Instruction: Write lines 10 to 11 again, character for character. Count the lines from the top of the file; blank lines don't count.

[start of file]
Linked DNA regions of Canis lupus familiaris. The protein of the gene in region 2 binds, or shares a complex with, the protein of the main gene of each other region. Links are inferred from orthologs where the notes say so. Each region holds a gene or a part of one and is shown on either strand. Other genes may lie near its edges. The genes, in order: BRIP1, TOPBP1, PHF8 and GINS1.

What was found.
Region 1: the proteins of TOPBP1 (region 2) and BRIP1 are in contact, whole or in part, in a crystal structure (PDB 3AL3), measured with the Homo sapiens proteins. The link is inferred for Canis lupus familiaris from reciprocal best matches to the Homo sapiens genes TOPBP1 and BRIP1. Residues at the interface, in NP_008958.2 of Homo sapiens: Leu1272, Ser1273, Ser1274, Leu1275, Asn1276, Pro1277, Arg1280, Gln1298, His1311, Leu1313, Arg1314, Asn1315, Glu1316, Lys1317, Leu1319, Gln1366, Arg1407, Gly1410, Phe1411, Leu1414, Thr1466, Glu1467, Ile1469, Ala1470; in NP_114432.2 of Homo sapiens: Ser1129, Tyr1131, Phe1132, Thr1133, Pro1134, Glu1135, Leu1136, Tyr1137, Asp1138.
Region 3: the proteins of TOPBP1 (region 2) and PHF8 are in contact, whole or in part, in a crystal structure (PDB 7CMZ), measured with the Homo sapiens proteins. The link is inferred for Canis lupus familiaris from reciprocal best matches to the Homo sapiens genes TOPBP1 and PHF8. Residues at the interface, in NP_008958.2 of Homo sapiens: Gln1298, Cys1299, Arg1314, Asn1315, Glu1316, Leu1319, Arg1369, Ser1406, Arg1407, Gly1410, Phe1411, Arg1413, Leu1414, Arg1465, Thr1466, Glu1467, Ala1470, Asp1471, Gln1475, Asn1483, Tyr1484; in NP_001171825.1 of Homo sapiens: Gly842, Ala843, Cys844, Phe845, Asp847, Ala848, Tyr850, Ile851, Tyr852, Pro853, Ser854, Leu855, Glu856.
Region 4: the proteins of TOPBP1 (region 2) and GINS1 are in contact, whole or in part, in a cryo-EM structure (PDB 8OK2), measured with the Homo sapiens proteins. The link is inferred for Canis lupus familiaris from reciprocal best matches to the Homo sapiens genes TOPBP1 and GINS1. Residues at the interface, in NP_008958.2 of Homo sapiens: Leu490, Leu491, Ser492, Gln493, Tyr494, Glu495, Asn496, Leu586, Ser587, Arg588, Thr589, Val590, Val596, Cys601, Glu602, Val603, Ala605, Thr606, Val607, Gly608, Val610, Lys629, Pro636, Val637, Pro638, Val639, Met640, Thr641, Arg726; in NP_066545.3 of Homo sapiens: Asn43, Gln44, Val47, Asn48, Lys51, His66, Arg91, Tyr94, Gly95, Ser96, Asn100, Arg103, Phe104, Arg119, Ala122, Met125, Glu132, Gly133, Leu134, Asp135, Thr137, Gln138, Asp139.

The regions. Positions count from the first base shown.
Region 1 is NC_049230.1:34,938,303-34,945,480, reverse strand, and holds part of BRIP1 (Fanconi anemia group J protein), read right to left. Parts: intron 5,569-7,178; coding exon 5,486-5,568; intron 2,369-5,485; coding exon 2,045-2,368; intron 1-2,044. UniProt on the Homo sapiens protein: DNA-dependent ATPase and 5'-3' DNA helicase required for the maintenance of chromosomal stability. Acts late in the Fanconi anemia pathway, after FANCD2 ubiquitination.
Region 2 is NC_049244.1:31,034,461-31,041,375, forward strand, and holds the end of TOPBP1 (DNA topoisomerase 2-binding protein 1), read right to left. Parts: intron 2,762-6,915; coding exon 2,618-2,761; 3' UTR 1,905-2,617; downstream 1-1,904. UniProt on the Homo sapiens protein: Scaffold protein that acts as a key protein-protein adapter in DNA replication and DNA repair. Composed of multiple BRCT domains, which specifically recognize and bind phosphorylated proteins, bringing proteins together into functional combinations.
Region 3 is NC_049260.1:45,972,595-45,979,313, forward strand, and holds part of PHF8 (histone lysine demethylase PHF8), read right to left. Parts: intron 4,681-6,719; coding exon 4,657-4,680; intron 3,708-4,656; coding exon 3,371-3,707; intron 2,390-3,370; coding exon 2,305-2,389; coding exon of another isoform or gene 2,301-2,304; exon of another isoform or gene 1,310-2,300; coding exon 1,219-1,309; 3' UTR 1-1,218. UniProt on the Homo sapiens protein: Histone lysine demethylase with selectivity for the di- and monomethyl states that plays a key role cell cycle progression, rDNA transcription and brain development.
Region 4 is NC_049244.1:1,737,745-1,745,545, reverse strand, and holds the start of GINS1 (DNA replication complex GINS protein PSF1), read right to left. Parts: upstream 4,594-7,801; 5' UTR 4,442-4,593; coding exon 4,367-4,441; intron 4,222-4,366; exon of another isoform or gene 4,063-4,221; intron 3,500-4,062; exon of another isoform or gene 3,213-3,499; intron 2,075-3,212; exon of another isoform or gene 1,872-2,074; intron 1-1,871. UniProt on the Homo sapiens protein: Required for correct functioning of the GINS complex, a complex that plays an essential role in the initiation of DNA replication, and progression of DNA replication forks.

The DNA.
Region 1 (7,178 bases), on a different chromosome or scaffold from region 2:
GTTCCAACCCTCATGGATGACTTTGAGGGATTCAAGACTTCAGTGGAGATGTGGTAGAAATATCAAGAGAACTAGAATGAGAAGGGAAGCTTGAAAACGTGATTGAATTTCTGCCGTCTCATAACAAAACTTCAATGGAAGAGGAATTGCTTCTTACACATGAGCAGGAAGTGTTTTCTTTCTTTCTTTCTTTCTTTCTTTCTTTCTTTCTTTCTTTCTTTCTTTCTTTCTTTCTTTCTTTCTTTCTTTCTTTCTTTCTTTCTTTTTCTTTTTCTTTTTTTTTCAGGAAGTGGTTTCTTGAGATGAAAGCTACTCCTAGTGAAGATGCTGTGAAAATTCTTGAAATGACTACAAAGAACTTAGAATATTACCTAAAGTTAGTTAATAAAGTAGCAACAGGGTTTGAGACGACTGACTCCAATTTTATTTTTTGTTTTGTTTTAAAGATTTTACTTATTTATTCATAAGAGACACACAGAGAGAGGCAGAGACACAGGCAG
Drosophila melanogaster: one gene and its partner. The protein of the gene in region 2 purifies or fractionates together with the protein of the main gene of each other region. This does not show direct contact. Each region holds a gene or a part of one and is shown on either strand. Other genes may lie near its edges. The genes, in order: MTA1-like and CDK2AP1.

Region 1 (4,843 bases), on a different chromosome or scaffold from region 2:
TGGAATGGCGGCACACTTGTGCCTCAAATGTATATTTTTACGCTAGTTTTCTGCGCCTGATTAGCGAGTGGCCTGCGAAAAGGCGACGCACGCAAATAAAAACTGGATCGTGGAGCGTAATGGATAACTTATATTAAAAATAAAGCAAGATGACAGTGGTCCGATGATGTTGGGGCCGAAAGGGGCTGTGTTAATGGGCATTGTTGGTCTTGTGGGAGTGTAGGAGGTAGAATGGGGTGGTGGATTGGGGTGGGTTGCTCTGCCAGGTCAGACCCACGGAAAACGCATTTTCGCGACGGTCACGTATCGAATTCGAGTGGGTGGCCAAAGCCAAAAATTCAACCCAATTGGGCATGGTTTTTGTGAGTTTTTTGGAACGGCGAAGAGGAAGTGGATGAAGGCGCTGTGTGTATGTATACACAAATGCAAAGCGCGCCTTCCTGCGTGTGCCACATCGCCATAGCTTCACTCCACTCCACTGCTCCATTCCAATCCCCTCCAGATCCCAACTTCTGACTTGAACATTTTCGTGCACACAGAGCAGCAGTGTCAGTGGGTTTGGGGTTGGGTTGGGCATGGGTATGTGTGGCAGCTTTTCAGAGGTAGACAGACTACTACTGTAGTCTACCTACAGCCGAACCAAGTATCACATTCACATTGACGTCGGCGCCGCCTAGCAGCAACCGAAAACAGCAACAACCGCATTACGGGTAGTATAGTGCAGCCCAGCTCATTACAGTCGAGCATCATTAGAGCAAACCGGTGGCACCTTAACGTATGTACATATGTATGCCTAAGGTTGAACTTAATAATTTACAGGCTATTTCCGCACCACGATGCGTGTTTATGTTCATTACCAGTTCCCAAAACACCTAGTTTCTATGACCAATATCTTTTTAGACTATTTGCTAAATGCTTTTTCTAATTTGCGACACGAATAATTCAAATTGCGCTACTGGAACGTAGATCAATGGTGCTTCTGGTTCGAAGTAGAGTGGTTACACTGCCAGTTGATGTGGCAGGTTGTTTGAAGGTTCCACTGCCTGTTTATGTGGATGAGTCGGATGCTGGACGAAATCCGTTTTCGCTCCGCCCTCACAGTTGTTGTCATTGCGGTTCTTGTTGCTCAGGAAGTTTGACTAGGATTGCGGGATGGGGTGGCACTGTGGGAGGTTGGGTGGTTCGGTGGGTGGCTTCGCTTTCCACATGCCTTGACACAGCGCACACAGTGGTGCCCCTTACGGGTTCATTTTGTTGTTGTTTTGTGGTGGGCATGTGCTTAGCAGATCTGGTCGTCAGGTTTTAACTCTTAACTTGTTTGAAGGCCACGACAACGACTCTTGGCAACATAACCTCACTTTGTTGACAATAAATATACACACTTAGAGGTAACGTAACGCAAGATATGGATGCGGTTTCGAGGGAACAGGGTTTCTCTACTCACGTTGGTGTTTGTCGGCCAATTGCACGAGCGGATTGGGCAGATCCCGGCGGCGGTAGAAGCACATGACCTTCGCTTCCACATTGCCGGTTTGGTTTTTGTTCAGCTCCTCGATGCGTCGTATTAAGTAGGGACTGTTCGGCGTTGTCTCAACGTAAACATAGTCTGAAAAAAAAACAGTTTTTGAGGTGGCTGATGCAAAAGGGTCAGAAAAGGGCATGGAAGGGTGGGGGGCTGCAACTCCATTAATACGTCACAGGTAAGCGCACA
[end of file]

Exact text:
Region 4 is NC_049244.1:1,737,745-1,745,545, reverse strand, and holds the start of GINS1 (DNA replication complex GINS protein PSF1), read right to left. Parts: upstream 4,594-7,801; 5' UTR 4,442-4,593; coding exon 4,367-4,441; intron 4,222-4,366; exon of another isoform or gene 4,063-4,221; intron 3,500-4,062; exon of another isoform or gene 3,213-3,499; intron 2,075-3,212; exon of another isoform or gene 1,872-2,074; intron 1-1,871. UniProt on the Homo sapiens protein: Required for correct functioning of the GINS complex, a complex that plays an essential role in the initiation of DNA replication, and progression of DNA replication forks.

The DNA.